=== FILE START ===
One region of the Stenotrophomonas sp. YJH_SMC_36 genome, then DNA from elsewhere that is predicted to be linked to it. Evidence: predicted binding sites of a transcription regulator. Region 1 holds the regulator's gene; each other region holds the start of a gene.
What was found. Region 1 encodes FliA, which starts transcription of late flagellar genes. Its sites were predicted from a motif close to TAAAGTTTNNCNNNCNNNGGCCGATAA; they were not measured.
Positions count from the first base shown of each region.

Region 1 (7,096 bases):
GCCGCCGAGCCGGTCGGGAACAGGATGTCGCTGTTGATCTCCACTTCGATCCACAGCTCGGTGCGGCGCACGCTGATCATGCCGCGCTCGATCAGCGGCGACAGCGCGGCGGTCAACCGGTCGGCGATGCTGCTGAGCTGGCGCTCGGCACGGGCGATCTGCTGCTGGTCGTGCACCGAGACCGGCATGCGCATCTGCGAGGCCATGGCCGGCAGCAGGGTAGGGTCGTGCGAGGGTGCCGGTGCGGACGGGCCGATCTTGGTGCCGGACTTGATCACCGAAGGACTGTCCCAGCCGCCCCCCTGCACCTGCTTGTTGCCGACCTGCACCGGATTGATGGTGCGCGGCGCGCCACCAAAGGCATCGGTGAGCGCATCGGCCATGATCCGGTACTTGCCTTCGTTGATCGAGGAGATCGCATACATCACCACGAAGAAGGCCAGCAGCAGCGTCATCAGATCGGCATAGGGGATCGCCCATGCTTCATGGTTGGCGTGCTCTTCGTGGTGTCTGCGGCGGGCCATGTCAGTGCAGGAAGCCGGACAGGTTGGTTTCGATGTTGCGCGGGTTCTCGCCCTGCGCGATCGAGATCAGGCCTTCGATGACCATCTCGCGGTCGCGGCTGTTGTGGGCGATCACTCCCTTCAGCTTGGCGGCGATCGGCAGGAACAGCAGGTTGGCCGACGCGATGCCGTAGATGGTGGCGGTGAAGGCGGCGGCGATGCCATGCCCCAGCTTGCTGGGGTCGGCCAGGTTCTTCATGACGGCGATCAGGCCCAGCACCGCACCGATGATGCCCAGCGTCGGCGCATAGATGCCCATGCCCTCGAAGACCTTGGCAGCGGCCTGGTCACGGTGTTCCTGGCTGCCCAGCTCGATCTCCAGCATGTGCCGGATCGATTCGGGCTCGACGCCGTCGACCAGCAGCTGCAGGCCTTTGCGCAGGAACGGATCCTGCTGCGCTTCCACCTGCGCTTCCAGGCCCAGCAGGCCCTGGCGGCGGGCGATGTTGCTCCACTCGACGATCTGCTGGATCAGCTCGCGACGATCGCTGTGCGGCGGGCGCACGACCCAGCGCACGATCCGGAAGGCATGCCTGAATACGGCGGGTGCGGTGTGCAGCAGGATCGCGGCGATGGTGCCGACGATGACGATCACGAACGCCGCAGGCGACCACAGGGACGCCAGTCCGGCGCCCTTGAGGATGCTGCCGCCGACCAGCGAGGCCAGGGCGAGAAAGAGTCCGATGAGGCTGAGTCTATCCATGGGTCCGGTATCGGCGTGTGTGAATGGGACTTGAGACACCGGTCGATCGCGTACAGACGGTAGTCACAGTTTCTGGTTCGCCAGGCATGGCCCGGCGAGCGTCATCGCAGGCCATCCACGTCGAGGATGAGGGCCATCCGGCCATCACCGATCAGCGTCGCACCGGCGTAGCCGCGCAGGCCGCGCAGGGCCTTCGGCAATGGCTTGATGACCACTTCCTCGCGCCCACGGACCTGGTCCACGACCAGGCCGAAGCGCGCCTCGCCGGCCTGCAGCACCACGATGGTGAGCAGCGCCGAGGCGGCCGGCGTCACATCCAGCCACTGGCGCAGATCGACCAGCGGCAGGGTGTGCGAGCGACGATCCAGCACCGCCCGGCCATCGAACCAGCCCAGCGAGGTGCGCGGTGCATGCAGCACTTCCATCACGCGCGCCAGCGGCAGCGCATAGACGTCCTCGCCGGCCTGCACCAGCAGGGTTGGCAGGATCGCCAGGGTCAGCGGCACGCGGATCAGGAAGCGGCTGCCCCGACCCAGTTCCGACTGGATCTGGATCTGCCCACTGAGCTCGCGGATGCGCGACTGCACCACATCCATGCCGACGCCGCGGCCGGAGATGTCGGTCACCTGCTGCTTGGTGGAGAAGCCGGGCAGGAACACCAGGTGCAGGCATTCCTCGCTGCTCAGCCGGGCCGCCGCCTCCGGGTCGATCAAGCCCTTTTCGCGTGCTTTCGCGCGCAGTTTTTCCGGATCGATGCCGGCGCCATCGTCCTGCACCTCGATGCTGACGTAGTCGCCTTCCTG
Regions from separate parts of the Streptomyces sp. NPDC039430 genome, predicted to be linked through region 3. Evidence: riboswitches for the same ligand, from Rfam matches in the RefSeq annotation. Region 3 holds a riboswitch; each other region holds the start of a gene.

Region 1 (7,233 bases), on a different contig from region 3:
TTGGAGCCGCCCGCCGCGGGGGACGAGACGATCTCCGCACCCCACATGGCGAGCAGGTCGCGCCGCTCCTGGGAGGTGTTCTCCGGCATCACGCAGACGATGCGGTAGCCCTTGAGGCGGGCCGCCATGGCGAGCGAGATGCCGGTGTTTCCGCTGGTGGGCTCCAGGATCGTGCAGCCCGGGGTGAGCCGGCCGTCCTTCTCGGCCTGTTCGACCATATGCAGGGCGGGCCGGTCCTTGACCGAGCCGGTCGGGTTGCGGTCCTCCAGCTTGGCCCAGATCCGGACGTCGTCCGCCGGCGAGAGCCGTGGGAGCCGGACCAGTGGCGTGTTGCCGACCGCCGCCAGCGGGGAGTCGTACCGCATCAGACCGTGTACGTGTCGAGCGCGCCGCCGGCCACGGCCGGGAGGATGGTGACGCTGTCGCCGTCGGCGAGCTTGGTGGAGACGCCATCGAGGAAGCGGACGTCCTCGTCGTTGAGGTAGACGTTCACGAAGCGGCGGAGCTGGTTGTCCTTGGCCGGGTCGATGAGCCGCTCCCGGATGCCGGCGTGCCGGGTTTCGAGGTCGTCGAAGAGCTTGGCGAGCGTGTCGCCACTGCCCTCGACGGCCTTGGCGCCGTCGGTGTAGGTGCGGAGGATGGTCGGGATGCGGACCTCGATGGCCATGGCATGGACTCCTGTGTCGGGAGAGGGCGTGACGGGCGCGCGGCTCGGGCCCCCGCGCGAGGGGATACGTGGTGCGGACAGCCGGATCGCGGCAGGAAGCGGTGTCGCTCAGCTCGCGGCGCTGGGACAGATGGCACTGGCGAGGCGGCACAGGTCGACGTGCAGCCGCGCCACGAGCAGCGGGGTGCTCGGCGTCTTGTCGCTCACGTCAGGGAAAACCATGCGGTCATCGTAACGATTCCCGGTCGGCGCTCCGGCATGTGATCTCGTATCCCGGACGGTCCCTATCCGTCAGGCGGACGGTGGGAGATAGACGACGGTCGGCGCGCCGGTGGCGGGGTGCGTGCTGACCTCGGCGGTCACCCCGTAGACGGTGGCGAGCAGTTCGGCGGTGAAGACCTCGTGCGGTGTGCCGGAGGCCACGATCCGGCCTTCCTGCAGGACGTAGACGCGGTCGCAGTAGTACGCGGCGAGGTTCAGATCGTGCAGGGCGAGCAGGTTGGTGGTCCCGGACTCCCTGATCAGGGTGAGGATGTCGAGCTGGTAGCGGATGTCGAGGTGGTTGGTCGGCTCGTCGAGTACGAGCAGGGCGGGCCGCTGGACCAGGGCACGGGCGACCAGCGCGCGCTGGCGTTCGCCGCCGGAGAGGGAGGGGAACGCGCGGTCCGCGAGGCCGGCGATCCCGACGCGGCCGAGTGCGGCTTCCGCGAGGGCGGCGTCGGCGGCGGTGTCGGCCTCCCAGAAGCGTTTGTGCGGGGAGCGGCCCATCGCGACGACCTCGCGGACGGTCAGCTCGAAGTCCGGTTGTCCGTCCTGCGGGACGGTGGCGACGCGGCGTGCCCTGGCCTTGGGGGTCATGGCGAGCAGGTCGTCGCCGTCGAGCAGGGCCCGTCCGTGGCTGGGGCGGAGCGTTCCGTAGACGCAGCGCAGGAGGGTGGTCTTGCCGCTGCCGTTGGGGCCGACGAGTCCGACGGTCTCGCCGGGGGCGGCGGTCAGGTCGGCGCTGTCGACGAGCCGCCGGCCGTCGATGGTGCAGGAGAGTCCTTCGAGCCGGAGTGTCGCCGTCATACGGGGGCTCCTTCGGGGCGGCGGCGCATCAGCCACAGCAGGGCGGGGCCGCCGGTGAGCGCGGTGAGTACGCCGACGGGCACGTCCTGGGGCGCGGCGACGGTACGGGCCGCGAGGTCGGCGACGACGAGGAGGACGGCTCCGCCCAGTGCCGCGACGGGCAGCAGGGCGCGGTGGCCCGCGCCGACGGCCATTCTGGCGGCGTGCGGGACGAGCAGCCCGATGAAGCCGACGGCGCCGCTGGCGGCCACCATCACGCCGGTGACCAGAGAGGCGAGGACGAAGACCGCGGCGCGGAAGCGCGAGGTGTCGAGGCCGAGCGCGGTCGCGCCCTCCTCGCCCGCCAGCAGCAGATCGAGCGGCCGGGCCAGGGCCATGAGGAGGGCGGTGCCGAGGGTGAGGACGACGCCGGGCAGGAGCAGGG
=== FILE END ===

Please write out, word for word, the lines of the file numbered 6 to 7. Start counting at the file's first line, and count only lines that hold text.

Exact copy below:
Regions from separate parts of the Streptomyces sp. NPDC039430 genome, predicted to be linked through region 3. Evidence: riboswitches for the same ligand, from Rfam matches in the RefSeq annotation. Region 3 holds a riboswitch; each other region holds the start of a gene.

Region 1 (7,233 bases), on a different contig from region 3: